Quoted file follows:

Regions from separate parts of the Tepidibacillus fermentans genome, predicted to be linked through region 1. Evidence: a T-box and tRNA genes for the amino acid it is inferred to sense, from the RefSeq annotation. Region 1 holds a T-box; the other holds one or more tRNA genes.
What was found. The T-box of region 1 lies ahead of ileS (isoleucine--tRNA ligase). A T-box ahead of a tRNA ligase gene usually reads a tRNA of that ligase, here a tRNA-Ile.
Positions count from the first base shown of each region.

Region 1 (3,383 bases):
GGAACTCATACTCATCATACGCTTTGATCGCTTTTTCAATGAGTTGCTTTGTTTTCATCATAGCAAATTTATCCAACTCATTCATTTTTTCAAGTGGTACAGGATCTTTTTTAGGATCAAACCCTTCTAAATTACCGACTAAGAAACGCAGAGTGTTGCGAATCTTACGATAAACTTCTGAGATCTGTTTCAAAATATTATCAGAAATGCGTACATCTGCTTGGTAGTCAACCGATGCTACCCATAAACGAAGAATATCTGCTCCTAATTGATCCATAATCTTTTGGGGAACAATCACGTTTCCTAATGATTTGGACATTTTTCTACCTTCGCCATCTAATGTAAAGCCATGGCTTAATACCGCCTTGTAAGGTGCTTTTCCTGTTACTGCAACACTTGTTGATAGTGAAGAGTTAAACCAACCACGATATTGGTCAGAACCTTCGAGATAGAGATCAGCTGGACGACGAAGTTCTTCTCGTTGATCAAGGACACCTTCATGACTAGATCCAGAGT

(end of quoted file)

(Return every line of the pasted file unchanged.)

Regions from separate parts of the Tepidibacillus fermentans genome, predicted to be linked through region 1. Evidence: a T-box and tRNA genes for the amino acid it is inferred to sense, from the RefSeq annotation. Region 1 holds a T-box; the other holds one or more tRNA genes.
What was found. The T-box of region 1 lies ahead of ileS (isoleucine--tRNA ligase). A T-box ahead of a tRNA ligase gene usually reads a tRNA of that ligase, here a tRNA-Ile.
Positions count from the first base shown of each region.

Region 1 (3,383 bases):
GGAACTCATACTCATCATACGCTTTGATCGCTTTTTCAATGAGTTGCTTTGTTTTCATCATAGCAAATTTATCCAACTCATTCATTTTTTCAAGTGGTACAGGATCTTTTTTAGGATCAAACCCTTCTAAATTACCGACTAAGAAACGCAGAGTGTTGCGAATCTTACGATAAACTTCTGAGATCTGTTTCAAAATATTATCAGAAATGCGTACATCTGCTTGGTAGTCAACCGATGCTACCCATAAACGAAGAATATCTGCTCCTAATTGATCCATAATCTTTTGGGGAACAATCACGTTTCCTAATGATTTGGACATTTTTCTACCTTCGCCATCTAATGTAAAGCCATGGCTTAATACCGCCTTGTAAGGTGCTTTTCCTGTTACTGCAACACTTGTTGATAGTGAAGAGTTAAACCAACCACGATATTGGTCAGAACCTTCGAGATAGAGATCAGCTGGACGACGAAGTTCTTCTCGTTGATCAAGGACACCTTCATGACTAGATCCAGAGT